MESA, Ariz. — The thunderstorms forecast for Saturday already had backed up the Cubs’ spring-training opener by five hours Friday afternoon.
But it has done nothing to dampen David Ross’ enthusiasm for his managerial debut — or to cool the heat on the hottest, biggest fights for jobs in camp.
Heading into the Cactus League opener against the Athletics, these are three of the biggest fights playing out in camp, along with how they started and how they might finish:
Favorite: Right-hander Tyler Chatwood.
Other contenders: Right-hander Alec Mills, right-hander Adbert Alzolay, right-hander Colin Rea.
How the fight started: The farm system’s failure to develop a back-of-the-rotation starting pitcher in eight years has meant no pipeline to backfill for aged-out veterans or free agents. And the high cost of buying pitching has helped create a payroll budget crunch entering its third season that prevented buying more when Cole Hamels left as a free agent.
Who finishes it: Chatwood, a $38 million free-agent acquisition who was demoted to the bullpen halfway through the first year of a three-year deal, rebounded as a key performer in the pen last year. And he says he’s in the best shape of his life as he enters camp with the job considered his to lose. He takes his first turn of the spring Sunday against the Dodgers.
Intriguing storyline: Mills, who has looked good when healthy since coming to the Cubs from the Royals in a minor-league trade three years ago, is out of options this spring. So he either makes the club or is exposed to waivers.
In three stints in the majors last year, Mills made four starts and five relief appearances ranging from one inning to six while producing a 2.75 ERA. He allowed six earned runs in 20 innings as a starter (2.70).
A command guy whose fastball sits around 90 mph and who relies on changing speeds and deception, Mills said last year’s success — including a scoreless start against the Cardinals before the Cubs slid out of contention — boosted his confidence.
He also knows he can succeed in any role.
“I’ve done it,” he said. “I’ve pitched one inning, multiple innings out of the pen. And I know I can start. Whatever they ask me to do, I’ll be ready.”
As for his contract status: “When you start running out of options, it’s time to have a little bit of pressure on you where you’ve got to perform,” Ross said. “And I look forward to seeing that, how they handle that. It’s a little bit of adversity to overcome and [a chance to] rise to those occasions. And guys that do that usually turn out to have a nice long career.”
Favorite: Jason Kipnis.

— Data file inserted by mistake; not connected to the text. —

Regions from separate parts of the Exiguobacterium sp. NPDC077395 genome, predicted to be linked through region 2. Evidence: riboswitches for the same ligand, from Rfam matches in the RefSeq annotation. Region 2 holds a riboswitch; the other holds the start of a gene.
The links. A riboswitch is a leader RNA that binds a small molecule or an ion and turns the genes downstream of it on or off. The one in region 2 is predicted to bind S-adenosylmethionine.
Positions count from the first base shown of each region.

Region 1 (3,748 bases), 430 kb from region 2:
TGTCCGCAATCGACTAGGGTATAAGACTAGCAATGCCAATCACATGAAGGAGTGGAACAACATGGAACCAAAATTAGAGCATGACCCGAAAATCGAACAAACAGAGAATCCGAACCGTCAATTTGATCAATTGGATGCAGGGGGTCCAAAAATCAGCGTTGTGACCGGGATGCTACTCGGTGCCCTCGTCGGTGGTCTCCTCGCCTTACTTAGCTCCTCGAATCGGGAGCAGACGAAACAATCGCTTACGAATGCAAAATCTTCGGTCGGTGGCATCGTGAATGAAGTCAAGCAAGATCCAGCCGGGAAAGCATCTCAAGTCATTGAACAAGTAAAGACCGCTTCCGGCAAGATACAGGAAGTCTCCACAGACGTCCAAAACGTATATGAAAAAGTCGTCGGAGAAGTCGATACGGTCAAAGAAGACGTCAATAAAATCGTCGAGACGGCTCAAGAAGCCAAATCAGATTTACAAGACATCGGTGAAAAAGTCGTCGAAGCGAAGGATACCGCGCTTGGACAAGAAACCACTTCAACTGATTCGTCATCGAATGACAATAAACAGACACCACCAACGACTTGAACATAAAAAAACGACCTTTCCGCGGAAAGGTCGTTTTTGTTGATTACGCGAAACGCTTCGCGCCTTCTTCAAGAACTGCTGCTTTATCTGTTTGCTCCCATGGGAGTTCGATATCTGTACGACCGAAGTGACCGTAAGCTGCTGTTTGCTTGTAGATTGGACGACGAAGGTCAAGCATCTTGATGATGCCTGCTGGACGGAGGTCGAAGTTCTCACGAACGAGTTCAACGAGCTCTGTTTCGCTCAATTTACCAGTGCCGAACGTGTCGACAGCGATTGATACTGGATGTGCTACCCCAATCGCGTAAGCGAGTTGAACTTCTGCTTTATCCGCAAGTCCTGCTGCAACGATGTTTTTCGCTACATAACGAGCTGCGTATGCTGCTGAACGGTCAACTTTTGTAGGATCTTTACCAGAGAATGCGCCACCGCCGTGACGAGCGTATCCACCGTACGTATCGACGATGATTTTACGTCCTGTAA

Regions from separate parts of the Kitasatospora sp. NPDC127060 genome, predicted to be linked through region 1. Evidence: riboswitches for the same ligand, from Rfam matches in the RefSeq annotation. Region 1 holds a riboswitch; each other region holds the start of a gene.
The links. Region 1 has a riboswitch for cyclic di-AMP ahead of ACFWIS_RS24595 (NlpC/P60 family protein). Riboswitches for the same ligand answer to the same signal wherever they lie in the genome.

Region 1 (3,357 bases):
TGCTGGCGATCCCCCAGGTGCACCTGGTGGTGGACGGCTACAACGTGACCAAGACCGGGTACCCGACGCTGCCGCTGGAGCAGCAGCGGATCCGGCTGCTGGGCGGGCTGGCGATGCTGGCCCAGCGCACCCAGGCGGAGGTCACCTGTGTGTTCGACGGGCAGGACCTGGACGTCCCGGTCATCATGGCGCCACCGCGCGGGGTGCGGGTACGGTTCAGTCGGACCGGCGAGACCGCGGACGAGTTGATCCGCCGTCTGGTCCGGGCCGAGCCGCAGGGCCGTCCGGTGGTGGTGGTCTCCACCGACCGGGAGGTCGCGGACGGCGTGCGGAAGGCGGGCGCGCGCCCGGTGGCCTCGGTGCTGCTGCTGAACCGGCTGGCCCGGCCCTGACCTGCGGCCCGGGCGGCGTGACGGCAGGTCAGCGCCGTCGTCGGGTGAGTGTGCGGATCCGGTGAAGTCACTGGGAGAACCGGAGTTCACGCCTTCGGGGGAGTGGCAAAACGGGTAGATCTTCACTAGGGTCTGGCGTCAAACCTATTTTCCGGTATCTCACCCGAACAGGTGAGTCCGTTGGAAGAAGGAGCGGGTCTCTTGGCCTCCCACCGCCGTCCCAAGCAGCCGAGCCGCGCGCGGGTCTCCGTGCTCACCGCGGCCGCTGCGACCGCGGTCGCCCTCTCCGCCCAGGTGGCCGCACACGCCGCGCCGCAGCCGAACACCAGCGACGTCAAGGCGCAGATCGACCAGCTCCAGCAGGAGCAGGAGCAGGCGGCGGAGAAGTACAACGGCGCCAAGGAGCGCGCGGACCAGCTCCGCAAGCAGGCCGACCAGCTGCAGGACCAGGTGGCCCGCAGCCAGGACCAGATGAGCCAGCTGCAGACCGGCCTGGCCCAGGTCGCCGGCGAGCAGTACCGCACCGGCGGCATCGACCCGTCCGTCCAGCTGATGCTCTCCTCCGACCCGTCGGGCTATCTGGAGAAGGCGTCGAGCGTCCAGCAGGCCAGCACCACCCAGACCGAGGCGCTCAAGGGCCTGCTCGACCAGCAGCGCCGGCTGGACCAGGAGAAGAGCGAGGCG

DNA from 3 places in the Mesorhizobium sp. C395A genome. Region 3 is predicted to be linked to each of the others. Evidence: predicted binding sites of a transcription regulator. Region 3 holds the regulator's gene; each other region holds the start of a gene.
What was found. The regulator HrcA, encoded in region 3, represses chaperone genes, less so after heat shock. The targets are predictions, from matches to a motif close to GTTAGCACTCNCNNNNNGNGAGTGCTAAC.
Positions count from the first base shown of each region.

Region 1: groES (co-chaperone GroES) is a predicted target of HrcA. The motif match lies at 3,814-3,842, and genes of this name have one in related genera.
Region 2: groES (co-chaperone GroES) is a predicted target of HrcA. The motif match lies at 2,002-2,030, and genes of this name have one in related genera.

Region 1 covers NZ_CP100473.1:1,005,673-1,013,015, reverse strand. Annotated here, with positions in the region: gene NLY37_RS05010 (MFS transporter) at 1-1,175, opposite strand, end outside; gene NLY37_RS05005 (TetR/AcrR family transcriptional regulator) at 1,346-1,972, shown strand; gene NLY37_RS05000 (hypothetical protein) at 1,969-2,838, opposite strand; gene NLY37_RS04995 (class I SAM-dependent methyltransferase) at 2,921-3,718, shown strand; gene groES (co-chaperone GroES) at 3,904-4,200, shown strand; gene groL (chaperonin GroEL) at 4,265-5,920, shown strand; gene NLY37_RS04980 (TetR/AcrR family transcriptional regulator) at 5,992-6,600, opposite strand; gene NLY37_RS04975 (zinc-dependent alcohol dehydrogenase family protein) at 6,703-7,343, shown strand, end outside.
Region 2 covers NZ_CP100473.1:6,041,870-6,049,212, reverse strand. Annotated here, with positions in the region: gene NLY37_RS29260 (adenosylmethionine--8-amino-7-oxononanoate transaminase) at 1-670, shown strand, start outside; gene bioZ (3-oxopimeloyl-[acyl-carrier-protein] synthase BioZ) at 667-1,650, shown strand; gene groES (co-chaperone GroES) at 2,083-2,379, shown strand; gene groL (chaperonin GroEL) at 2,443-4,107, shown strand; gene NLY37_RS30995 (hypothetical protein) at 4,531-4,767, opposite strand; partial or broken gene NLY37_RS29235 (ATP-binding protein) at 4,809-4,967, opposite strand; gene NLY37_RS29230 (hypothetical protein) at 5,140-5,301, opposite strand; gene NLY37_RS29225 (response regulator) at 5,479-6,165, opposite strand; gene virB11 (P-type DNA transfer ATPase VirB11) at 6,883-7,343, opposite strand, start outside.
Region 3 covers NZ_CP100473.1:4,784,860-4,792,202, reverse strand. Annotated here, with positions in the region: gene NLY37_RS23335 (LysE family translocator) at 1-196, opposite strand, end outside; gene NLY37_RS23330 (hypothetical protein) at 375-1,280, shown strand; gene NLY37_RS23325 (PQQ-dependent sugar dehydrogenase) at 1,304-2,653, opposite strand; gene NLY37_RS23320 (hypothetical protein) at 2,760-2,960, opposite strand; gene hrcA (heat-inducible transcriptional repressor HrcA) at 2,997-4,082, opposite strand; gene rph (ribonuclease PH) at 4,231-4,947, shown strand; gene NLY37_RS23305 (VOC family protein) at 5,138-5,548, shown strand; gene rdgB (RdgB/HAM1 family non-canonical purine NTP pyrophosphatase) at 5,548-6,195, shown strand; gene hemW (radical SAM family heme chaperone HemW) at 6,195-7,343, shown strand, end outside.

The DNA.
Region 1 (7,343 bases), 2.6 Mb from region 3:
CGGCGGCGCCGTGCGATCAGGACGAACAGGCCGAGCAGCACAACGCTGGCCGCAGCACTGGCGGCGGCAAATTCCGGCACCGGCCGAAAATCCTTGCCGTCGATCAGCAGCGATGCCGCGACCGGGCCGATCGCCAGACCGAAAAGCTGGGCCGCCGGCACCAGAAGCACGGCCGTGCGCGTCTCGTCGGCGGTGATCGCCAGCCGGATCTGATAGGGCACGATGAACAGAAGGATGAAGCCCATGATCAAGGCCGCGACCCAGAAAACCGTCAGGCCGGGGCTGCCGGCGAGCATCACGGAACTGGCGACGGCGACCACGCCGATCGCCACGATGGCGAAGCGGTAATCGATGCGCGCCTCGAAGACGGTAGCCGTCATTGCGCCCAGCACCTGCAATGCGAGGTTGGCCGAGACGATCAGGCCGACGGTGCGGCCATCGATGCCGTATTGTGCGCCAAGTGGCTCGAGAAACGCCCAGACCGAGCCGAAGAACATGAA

Other contenders: Nico Hoerner, Daniel Descalso, Hernan Perez, David Bote.
How the fight started: When Ben Zobrist left as a free agent and Addison Russell was non-tendered in December, it left a vacancy the Cubs had little resources to fill with an impact acquisition because of a payroll budget crunch entering its third season.
Who finishes it: Kipnis, a two-time All-Star who signed a minor-league deal after struggling in recent years, looks promising early in camp and has the postseason chops and clubhouse presence the Cubs seek to toughen the team culture. He also has a left-handed bat with extra-base pop when healthy — at least until the last three years (.236 with a .708 OPS and 119-game average).
Intriguing storyline: Hoerner, the right-handed-hitting rookie who debuted in September last season because of injuries, handled himself with enough poise and success to be a realistic candidate to earn a big-league job out of camp.
In Hoerner’s favor: He’s one of only two players in camp (also Perez) whom Ross considers a viable backup for Javy Baez at shortstop, where Hoerner spent the final month of last season.
Working against him: The Cubs’ first-round draft pick in 2018 skipped Class AAA on his way to the big leagues last fall, and if he can’t win enough big-league at-bats to be more than a bench player, he’ll have to go to Class AAA to play regularly.
“I don’t know if that’s the toughest decision [in camp], but it will be a big decision,” said Ross, who promised a serious look at Hoerner after last year’s impressive debut.
Marquee Sports Network vs. Comcast/Xfinity
Favorite: Pick ’em.
How the fight started: The Cubs cut broadcast ties with regional cable networks to launch their own Marquee network, which debuts Saturday. But despite agreeing with more than 30 carriers in their regional territory, the Cubs haven’t been able to reach an agreement with the biggest one, which for now means roughly half of the cable subscribers in the Chicago area don’t have access to Cubs games.
Who finishes it: Cubs president of business operations Crane Kenney suggested again this spring that Comcast customers should lobby the carrier to make the deal (which all but assures higher cable bills). As of now, it doesn’t look promising until chairman Tom Ricketts gets “fairly complicated” negotiations resolved during the 29-game slate of spring broadcasts.
“I think that in the end everyone will do what’s right for the actual customers,” Ricketts said. “And that’s where I’m confident we’ll get this all behind us by Opening Day, or pretty soon, anyway.”
Stay tuned. If possible.